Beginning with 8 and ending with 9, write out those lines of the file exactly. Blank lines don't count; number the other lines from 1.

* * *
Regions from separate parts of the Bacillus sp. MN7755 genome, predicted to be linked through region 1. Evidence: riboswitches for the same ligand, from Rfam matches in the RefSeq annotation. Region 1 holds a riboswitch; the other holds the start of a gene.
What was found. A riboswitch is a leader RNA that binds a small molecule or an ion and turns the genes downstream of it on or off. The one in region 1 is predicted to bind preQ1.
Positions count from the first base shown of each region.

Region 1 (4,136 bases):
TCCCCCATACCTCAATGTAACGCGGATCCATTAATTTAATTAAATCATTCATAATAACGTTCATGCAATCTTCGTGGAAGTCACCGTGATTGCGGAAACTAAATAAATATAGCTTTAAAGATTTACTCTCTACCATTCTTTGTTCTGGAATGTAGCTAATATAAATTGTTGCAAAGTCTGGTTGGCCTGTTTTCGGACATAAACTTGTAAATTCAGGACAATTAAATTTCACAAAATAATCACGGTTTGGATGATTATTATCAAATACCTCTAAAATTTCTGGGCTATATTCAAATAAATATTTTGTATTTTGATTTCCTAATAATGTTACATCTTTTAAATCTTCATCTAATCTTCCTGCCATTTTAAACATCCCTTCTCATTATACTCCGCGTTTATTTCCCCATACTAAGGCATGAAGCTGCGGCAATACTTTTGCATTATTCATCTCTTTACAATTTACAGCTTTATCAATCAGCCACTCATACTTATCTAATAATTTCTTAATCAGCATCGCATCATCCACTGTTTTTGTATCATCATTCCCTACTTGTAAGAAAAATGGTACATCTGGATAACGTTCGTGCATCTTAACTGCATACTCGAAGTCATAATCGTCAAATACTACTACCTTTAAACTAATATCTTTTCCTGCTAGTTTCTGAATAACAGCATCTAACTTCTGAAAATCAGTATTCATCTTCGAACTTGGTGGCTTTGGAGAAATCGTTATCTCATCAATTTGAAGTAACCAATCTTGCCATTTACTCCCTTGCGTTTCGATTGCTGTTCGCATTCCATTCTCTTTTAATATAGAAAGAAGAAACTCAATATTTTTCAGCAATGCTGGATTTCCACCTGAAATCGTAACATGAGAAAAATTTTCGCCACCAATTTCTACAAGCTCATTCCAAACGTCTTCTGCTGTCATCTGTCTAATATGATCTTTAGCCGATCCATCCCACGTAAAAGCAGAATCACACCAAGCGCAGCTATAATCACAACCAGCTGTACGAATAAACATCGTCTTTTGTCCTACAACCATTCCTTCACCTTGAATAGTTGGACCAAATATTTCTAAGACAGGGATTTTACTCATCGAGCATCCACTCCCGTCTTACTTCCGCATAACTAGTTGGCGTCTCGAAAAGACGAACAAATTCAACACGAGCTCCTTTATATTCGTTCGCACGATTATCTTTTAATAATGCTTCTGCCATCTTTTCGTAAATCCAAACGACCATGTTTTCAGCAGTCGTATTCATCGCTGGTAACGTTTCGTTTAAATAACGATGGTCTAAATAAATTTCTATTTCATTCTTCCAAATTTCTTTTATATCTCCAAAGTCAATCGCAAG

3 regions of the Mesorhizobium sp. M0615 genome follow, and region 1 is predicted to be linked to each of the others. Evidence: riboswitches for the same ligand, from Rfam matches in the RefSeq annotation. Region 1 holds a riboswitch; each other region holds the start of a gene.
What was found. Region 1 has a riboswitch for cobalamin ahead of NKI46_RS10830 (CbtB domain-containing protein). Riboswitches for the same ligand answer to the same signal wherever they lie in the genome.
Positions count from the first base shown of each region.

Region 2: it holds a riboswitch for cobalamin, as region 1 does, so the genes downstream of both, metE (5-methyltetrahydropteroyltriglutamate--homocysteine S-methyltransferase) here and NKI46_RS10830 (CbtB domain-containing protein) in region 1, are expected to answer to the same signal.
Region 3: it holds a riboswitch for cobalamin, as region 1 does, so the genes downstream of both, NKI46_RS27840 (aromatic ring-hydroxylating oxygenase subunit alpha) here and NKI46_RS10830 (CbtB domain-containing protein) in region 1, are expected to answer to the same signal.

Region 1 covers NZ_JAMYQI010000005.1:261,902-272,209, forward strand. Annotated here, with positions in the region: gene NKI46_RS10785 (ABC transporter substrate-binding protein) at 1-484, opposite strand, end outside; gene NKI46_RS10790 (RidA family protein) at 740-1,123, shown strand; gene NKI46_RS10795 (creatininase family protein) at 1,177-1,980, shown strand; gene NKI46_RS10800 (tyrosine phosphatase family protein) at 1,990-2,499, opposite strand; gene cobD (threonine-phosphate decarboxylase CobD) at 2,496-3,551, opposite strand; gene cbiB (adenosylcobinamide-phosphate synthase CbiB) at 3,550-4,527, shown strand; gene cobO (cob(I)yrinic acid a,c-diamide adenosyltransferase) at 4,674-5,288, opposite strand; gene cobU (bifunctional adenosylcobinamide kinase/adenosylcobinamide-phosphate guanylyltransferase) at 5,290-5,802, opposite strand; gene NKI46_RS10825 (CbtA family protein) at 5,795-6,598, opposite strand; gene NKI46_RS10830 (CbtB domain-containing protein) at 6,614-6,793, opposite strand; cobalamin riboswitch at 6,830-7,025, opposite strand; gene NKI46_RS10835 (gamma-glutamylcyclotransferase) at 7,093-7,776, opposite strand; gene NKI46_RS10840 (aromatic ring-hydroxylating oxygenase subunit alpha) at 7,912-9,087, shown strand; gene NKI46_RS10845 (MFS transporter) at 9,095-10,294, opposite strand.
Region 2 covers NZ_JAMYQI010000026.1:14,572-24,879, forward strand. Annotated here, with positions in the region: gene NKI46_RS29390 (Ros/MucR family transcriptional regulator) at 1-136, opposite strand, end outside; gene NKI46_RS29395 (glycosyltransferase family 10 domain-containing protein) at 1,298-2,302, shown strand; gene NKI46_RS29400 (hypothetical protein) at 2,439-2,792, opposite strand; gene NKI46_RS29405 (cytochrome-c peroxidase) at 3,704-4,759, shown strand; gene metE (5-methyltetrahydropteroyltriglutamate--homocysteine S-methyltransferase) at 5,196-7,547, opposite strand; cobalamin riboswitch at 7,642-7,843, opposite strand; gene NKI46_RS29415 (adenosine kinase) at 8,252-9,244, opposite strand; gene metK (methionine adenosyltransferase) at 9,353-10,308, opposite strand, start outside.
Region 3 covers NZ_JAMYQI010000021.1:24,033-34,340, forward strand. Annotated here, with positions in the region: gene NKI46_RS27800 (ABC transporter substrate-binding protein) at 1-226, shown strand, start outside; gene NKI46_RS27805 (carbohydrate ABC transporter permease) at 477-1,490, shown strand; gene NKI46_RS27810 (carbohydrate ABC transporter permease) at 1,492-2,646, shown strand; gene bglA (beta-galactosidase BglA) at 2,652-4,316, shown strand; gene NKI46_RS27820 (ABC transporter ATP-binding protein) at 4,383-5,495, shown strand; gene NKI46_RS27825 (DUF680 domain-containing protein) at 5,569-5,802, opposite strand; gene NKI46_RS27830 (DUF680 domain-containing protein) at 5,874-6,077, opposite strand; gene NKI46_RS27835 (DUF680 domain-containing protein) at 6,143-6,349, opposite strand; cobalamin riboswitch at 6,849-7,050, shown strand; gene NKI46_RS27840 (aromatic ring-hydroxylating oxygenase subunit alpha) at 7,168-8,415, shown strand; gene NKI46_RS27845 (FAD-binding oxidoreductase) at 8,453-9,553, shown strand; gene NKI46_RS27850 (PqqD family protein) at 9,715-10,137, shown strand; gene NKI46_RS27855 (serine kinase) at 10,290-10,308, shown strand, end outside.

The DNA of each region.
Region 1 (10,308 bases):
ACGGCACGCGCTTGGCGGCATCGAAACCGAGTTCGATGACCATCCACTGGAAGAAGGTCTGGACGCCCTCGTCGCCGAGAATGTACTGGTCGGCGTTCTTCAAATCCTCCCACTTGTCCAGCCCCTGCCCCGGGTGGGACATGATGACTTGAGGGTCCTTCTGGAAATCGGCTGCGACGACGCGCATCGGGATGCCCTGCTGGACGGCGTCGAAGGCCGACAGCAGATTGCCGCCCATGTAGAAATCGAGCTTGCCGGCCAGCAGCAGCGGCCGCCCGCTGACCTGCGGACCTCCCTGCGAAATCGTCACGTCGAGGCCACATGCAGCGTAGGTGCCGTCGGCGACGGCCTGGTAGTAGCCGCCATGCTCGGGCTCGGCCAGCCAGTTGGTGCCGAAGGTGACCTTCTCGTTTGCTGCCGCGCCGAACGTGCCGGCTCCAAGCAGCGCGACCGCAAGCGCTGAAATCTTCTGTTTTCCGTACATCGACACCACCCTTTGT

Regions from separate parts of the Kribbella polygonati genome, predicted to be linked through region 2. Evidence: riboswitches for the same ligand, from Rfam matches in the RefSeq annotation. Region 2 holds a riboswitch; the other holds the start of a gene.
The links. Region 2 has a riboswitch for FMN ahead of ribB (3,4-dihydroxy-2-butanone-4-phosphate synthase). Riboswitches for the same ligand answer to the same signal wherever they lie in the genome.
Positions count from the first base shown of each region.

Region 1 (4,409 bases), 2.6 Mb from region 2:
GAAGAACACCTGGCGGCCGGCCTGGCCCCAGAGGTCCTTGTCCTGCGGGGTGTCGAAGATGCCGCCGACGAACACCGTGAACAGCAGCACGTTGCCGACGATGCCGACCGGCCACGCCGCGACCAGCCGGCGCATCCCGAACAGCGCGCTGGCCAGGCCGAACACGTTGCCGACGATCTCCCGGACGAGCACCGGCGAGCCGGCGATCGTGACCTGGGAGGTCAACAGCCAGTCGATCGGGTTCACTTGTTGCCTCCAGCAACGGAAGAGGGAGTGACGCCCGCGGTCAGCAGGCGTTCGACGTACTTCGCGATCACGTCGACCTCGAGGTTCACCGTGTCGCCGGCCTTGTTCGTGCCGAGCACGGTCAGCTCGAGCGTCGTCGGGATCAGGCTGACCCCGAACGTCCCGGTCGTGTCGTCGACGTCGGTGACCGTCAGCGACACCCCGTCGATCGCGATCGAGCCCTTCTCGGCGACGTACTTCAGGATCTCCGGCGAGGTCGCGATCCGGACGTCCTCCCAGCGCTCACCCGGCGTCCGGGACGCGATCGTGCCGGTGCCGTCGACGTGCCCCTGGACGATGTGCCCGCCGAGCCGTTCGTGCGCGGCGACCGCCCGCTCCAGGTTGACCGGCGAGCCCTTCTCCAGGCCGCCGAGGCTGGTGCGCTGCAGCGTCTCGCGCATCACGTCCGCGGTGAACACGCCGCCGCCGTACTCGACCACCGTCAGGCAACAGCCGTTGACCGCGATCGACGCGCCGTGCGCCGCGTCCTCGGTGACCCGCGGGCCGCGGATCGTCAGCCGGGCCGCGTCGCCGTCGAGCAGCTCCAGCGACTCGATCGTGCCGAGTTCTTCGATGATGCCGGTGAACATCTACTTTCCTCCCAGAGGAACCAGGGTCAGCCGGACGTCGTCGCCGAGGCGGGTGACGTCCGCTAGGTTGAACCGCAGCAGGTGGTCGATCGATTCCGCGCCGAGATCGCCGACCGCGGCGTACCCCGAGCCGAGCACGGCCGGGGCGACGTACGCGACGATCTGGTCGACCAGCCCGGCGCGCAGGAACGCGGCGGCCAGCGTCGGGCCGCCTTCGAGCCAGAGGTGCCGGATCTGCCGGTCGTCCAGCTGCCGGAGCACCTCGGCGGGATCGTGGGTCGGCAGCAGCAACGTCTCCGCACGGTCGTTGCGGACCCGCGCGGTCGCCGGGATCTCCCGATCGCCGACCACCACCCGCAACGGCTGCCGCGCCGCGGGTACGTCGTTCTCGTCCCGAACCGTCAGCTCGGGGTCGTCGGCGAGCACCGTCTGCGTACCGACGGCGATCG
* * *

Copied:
Positions count from the first base shown of each region.

Region 2: it holds a riboswitch for cobalamin, as region 1 does, so the genes downstream of both, metE (5-methyltetrahydropteroyltriglutamate--homocysteine S-methyltransferase) here and NKI46_RS10830 (CbtB domain-containing protein) in region 1, are expected to answer to the same signal.